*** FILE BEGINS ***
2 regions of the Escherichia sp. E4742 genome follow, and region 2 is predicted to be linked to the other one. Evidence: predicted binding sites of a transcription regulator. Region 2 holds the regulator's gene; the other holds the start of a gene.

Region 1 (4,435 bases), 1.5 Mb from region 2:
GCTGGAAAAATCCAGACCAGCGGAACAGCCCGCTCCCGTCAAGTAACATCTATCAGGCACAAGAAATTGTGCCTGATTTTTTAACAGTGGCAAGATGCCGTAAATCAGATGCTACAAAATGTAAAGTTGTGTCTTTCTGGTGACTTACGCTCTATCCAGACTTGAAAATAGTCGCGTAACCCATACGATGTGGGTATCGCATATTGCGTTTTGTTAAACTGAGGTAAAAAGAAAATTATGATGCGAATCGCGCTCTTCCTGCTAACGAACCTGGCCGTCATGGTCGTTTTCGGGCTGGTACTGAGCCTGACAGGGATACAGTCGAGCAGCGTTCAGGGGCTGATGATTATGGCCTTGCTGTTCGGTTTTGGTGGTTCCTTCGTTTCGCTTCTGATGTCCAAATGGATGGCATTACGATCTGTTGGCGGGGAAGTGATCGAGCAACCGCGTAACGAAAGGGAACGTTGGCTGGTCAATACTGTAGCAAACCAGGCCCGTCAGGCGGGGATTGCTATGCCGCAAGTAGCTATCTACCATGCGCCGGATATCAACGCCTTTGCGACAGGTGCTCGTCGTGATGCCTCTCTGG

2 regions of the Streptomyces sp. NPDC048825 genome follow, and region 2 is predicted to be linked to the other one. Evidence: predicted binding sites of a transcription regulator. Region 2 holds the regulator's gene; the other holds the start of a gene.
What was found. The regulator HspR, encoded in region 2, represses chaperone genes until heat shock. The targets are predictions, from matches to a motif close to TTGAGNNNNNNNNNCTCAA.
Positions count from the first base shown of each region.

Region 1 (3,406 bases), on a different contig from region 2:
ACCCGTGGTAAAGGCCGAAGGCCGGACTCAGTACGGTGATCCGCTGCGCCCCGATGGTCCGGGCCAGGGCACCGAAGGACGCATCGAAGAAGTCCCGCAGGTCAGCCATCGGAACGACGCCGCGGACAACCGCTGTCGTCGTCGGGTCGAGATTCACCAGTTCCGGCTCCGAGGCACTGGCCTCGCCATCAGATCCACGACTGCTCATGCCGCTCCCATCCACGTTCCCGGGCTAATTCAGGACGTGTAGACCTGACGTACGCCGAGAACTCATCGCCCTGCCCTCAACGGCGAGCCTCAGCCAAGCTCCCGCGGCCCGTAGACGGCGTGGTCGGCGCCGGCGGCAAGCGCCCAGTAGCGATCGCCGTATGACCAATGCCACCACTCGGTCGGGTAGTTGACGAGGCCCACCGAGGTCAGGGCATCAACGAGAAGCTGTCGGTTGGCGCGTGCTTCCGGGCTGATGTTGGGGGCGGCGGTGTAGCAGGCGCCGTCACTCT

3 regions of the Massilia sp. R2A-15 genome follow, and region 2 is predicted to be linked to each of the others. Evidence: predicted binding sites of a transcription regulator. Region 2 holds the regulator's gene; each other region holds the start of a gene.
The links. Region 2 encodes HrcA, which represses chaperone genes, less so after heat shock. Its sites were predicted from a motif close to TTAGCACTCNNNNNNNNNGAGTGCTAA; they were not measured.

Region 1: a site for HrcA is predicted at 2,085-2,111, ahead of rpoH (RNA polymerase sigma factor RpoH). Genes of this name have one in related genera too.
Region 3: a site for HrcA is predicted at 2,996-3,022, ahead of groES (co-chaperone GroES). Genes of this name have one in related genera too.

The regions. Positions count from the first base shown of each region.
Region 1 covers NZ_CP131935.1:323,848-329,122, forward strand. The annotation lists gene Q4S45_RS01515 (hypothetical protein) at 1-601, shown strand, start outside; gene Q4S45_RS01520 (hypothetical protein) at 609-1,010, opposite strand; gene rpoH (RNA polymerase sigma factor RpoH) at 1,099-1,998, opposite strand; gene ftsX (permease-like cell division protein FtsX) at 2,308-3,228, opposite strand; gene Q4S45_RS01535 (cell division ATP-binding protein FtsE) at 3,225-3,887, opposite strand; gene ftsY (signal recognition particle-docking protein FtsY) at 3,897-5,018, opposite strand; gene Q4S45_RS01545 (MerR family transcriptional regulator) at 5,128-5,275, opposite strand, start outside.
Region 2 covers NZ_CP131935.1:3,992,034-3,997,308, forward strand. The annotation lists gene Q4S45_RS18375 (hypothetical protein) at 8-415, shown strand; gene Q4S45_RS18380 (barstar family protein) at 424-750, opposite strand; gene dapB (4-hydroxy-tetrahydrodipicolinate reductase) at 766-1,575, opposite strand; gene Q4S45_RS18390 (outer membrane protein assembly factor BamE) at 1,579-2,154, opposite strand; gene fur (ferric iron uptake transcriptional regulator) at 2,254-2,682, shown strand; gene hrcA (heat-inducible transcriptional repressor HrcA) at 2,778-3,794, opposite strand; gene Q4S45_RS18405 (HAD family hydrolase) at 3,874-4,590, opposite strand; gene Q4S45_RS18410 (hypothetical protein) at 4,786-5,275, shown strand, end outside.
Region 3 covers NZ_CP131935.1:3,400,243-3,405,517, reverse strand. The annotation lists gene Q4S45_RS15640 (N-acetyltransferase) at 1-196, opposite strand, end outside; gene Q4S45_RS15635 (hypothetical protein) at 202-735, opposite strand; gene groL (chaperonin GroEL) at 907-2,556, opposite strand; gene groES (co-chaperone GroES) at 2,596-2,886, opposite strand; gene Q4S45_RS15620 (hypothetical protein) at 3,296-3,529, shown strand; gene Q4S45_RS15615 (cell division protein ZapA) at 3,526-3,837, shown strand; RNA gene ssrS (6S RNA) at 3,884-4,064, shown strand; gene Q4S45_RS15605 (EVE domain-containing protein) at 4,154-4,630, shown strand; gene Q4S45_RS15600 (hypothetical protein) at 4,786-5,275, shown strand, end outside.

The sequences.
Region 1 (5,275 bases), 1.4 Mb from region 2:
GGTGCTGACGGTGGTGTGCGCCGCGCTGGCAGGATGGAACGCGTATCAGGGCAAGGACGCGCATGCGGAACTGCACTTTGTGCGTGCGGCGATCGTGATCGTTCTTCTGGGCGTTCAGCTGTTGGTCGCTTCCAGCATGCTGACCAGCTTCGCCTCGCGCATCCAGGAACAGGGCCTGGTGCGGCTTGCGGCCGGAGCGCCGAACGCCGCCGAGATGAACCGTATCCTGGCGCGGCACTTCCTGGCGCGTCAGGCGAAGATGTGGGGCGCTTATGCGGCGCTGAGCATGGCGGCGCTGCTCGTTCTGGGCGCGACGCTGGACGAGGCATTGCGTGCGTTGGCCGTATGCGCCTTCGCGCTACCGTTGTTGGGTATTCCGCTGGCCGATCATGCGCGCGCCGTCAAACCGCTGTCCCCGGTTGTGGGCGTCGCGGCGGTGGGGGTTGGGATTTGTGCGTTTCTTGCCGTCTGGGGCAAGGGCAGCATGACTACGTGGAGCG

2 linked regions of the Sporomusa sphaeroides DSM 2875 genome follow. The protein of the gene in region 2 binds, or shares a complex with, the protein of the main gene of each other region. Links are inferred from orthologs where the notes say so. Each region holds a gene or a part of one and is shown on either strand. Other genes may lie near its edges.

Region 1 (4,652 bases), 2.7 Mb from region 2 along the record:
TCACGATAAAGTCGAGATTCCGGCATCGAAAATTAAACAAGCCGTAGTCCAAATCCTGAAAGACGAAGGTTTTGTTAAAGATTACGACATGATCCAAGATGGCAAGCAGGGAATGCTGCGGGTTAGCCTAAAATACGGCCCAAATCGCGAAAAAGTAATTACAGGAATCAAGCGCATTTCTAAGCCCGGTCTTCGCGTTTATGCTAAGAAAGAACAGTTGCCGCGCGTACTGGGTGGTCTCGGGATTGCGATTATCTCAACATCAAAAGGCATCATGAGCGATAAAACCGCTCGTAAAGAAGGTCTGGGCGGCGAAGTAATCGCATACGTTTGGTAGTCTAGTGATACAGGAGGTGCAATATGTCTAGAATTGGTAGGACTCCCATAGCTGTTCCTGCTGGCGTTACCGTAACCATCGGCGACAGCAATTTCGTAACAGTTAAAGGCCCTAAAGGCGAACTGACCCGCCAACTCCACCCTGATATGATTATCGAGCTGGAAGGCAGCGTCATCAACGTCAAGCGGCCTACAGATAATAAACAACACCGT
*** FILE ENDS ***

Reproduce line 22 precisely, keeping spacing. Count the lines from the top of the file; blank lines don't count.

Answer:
TCACGATAAAGTCGAGATTCCGGCATCGAAAATTAAACAAGCCGTAGTCCAAATCCTGAAAGACGAAGGTTTTGTTAAAGATTACGACATGATCCAAGATGGCAAGCAGGGAATGCTGCGGGTTAGCCTAAAATACGGCCCAAATCGCGAAAAAGTAATTACAGGAATCAAGCGCATTTCTAAGCCCGGTCTTCGCGTTTATGCTAAGAAAGAACAGTTGCCGCGCGTACTGGGTGGTCTCGGGATTGCGATTATCTCAACATCAAAAGGCATCATGAGCGATAAAACCGCTCGTAAAGAAGGTCTGGGCGGCGAAGTAATCGCATACGTTTGGTAGTCTAGTGATACAGGAGGTGCAATATGTCTAGAATTGGTAGGACTCCCATAGCTGTTCCTGCTGGCGTTACCGTAACCATCGGCGACAGCAATTTCGTAACAGTTAAAGGCCCTAAAGGCGAACTGACCCGCCAACTCCACCCTGATATGATTATCGAGCTGGAAGGCAGCGTCATCAACGTCAAGCGGCCTACAGATAATAAACAACACCGT